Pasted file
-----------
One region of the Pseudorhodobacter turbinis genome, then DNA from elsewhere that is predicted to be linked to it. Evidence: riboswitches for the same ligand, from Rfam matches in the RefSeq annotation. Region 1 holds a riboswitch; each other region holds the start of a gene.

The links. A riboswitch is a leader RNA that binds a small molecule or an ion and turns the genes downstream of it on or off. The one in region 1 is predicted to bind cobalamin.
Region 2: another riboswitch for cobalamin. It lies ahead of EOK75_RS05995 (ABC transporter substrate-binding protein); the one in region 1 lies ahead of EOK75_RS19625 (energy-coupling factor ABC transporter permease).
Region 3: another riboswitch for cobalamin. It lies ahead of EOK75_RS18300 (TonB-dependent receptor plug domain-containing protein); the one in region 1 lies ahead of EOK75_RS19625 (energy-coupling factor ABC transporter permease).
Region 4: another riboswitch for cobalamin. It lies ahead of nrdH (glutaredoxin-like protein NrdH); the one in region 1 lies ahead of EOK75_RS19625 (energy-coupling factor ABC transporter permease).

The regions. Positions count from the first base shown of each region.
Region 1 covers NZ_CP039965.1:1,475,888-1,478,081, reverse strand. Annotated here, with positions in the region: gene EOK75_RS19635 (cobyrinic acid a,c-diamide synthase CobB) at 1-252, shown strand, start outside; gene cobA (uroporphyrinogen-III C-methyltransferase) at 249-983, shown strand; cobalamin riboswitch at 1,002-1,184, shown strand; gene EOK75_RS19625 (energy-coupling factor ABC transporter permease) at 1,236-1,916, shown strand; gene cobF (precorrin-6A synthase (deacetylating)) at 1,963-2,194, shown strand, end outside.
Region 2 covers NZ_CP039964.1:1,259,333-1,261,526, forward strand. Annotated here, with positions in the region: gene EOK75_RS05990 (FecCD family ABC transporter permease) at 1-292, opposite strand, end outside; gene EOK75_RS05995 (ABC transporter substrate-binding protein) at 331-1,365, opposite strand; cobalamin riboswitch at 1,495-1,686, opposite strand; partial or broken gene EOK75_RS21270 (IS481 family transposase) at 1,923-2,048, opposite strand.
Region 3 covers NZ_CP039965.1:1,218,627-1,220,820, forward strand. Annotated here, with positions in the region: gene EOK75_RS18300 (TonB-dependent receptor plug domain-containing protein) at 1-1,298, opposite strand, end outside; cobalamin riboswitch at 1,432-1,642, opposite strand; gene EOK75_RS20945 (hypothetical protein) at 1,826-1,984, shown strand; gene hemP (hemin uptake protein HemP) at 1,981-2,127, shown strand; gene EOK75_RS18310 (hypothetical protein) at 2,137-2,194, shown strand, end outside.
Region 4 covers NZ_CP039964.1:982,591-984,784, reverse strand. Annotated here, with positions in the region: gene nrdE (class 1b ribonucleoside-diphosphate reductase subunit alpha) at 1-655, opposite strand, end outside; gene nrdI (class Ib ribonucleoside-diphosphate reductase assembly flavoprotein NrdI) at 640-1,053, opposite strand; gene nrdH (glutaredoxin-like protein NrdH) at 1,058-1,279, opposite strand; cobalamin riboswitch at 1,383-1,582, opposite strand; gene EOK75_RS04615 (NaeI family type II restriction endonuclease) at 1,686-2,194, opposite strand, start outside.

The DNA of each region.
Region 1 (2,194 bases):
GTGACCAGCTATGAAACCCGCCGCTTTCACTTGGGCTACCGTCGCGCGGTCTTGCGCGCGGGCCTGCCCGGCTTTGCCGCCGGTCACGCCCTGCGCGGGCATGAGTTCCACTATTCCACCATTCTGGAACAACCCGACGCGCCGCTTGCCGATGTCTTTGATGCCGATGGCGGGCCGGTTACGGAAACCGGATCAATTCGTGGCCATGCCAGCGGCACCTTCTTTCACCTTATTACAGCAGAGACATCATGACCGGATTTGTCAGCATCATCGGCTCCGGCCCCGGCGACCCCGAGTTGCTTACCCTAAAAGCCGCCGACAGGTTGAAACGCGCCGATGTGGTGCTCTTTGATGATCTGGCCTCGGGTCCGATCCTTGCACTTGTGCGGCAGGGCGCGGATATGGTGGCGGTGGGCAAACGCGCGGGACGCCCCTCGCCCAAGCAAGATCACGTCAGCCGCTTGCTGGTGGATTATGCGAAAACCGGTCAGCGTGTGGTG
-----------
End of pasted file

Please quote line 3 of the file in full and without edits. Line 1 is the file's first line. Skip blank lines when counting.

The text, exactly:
Region 2: another riboswitch for cobalamin. It lies ahead of EOK75_RS05995 (ABC transporter substrate-binding protein); the one in region 1 lies ahead of EOK75_RS19625 (energy-coupling factor ABC transporter permease).